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Female filmmaker seeks historical truth

Update: March, 06/2016 - 14:17
After answers: Documentary filmmaker Le Phong Lan (centre) films a scene. — Photo courtesy of Ban Sac Viet Film

Documentary series lays out the story behind the monumental battle between the US airforce and Vietnamese restistance fighters. Thu Anh reports.

A TV series on the historic victory, the so-called "Dien Bien Phu in the Air in Ha Noi" in late December 1972 during the American air war of destruction against North Viet Nam will be broadcast on Dong Nai Radio and Television next week.

The three-part series, Dinh Cao Chien Thang (Victory Peak), was directed by Le Phong Lan, one of the country's few female documentary filmmakers.

It focuses on the events during the 12 days and nights of the American air blitz on Ha Noi.

The work also features the spirit and brainpower of Vietnamese soldiers and people in the Ho Chi Minh era, who were far from being defeated by the unimaginable power of the US Air Force. The Vietnamese were able to shoot down dozens of B-52 "flying fortresses".

Their victory surprised the international public and reminded them of the Dien Bien Phu Battle victory over the French colonialists in 1954.

It changed the war situation and opened a new period for Vietnamese to advance and liberate the nation.

The film won the Golden Lotus prize for the best documentary at the 19th Viet Nam Film Festival held by the Ministry of Culture, Sports and Tourism last December.

"My staff and I spent several months meeting and interviewing dozens of soldiers, historians and war researchers before filming. We wanted our work to feature real stories and real people from the past and present," said Lan, the film's director.

"I tried my best to make Dinh Cao Chien Thang and other films to be not just about factual filmmaking but also about a portrayal of people," she added.

In an interview with local media before the release of the film, Lan said she wanted to tell true stories about the war to help younger generations evaluate it on their own.

"For me, my work is not just about showing death and weapons, but also reaching for peace and love. After watching, audiences learn lessons and know why and how love can protect peace," she said.

A pioneer

Lan has captured the facts of history and society on camera for the last 20 years.

A skilled scriptwriter and director, she worked for some state-owned and private film companies and television stations before opening her own studio, Ban Sac Viet Film, in 2014.

"I decided to run my own company because I want to offer opportunities to young filmmakers," said the 50-year-old director.

According to Lan, the industry needs active people who have good minds and knowledge, as well as professional skills.

"To create a quality documentary, filmmakers should work professionally and constantly spend time improving themselves. They also need to consider the facts and people from multiple perspectives," she said.

"I want my staff to produce quality works and market them professionally as well," she added.

A graduate in film from the Viet Nam Cinematography College in HCM City in 1993, Lan decided to devote her life to making documentaries. Her favourite topic is war.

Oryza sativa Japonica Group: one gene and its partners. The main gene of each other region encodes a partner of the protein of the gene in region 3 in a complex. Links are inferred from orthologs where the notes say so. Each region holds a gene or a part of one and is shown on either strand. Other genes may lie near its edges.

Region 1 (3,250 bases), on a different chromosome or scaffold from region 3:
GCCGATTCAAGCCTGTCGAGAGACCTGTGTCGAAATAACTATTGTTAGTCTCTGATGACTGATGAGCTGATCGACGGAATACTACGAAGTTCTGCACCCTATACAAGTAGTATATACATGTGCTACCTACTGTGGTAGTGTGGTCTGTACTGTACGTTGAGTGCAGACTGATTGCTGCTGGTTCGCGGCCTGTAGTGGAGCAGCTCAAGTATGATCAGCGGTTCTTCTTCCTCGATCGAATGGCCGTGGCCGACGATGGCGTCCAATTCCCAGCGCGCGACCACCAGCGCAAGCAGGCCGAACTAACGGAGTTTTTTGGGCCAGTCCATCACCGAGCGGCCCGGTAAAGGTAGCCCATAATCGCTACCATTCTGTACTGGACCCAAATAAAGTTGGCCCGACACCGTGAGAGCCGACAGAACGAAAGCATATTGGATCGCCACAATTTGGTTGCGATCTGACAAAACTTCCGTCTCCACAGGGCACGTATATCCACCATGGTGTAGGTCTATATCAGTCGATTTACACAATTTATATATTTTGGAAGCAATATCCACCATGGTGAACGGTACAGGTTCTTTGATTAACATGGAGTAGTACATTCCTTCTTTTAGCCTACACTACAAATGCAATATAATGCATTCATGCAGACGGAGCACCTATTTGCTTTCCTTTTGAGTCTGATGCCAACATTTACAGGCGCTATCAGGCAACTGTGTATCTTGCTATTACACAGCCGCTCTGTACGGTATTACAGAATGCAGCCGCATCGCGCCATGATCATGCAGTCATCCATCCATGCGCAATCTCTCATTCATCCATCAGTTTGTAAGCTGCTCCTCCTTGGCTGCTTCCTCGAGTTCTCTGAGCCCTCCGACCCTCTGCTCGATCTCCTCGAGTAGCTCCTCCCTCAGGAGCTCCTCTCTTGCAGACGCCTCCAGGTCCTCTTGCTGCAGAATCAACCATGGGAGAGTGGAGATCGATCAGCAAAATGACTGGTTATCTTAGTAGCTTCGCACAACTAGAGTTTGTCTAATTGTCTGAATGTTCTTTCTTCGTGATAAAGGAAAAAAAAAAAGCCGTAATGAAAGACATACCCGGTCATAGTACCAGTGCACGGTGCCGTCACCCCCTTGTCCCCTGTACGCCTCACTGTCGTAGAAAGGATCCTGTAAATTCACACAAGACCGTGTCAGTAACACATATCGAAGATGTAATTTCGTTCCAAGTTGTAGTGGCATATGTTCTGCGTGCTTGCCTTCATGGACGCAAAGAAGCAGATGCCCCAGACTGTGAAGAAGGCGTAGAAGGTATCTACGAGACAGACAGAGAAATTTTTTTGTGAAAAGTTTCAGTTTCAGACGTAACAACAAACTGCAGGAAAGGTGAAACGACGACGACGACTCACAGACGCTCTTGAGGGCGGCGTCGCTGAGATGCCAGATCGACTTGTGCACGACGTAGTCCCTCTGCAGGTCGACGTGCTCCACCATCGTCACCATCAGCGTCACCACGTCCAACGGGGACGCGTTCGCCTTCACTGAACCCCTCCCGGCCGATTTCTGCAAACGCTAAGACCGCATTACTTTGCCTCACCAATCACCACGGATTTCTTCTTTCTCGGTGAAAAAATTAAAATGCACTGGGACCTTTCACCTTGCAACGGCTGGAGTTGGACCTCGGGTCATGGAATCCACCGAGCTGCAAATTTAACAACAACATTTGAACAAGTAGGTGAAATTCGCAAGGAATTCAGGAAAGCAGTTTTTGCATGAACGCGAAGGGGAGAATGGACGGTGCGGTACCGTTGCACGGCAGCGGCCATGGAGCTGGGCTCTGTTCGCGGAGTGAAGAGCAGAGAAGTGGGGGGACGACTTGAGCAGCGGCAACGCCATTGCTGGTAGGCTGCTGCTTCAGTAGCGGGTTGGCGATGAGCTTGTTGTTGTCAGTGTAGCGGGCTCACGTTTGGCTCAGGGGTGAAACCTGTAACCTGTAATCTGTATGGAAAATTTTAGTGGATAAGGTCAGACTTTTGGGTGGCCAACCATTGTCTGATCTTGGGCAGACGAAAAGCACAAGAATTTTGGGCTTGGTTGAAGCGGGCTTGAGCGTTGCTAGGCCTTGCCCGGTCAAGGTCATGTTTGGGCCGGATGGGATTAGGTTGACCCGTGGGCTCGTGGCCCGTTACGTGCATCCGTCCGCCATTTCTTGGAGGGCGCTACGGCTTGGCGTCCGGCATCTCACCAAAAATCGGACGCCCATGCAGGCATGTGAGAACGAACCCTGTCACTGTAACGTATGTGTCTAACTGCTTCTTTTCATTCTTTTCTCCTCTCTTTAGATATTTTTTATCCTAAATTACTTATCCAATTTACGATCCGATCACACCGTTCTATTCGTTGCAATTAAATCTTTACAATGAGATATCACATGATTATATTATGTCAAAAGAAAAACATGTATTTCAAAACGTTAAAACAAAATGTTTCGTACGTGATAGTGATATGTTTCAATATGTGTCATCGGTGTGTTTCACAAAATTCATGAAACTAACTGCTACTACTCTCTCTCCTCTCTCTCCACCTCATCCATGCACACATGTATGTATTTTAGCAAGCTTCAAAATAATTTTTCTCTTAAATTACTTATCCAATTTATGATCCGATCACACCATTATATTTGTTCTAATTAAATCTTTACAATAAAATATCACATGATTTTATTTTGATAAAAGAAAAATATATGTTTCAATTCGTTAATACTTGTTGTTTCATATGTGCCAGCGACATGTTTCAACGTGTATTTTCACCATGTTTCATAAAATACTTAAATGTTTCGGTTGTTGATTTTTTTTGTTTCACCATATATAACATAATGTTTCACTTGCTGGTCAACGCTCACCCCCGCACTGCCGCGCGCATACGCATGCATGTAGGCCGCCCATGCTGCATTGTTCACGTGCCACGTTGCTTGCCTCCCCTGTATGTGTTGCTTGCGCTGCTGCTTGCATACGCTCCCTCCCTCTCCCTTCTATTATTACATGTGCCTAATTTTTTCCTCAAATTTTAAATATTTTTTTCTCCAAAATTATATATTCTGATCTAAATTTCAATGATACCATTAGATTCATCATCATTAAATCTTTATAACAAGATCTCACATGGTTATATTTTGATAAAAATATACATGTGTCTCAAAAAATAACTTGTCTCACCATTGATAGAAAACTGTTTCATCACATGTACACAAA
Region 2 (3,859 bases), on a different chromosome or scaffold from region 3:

"I discovered myself through making documentaries on military conflicts. I wanted my film to improve the mind and knowledge of youth and to scare them so they say 'no' to war," she said.

For her films, Lan writes the screenplay and commentary, and also conducts the interviews.

She produced 14 TV series and films, such as Huyen Thoai Ve Tuong Tinh Bao Pham Xuan An (Legendary Major General-Spy Pham Xuan An), Dai Tuong Nguyen Chi Thanh – Canh Chim Khong Moi (General Nguyen Chi Thanh – Unweary Wings) and Hiep Dinh Paris 1973 (Paris Peace Accord).

One of her better-known works is Mau Than 1968 (The Mau Than Offensive in Spring 1968), a 12-part series produced in 2012.

The film has been rebroadcast several times on channels of provincial television stations.

She and her cameraman travelled around Viet Nam and the US, meeting and interviewing dozens of soldiers, historians and war researchers.

She used reports by both Vietnamese and foreign filmmakers besides her interviews to tell real stories behind the offensive during the American war of 20 years.

"I have received mixed reviews since Mau Than 1968 was first broadcast on Viet Nam Television's VTV1 channel in 2013," said Lan.

"I got several e-mails from Vietnamese at home and overseas Vietnamese who witnessed the offensive. Some of them shared opposite thoughts about my film. I appreciated all of their ideas."

Lan said that she refused to put her ideas into the work, trying to remain neutral during filming.

"All my works are based on facts that I have discovered, researched and felt. I select the facts carefully and in detail and put them into my work in the most simple and direct way," she said.

"Through my work, I hope that audiences, particularly younger generations, can evaluate the war on their own," she said.

For Lan, a useful work should live for a long time and change the minds of audiences.

Her studio has completed a 15-part series titled Dan Toc Viet – Hanh Trinh Vuon Ra Bien Lon (Vietnamese People - A Journey Toward the High Sea), which features Vietnamese and their challenges and opportunities in a globalised world.

The film also highlights Vietnamese, their heroic victories and losses under wars.

"I'm working on two documentaries on wars in Viet Nam from different times in history. I will travel to the US this year and meet historians involved in research," she said. — VNS

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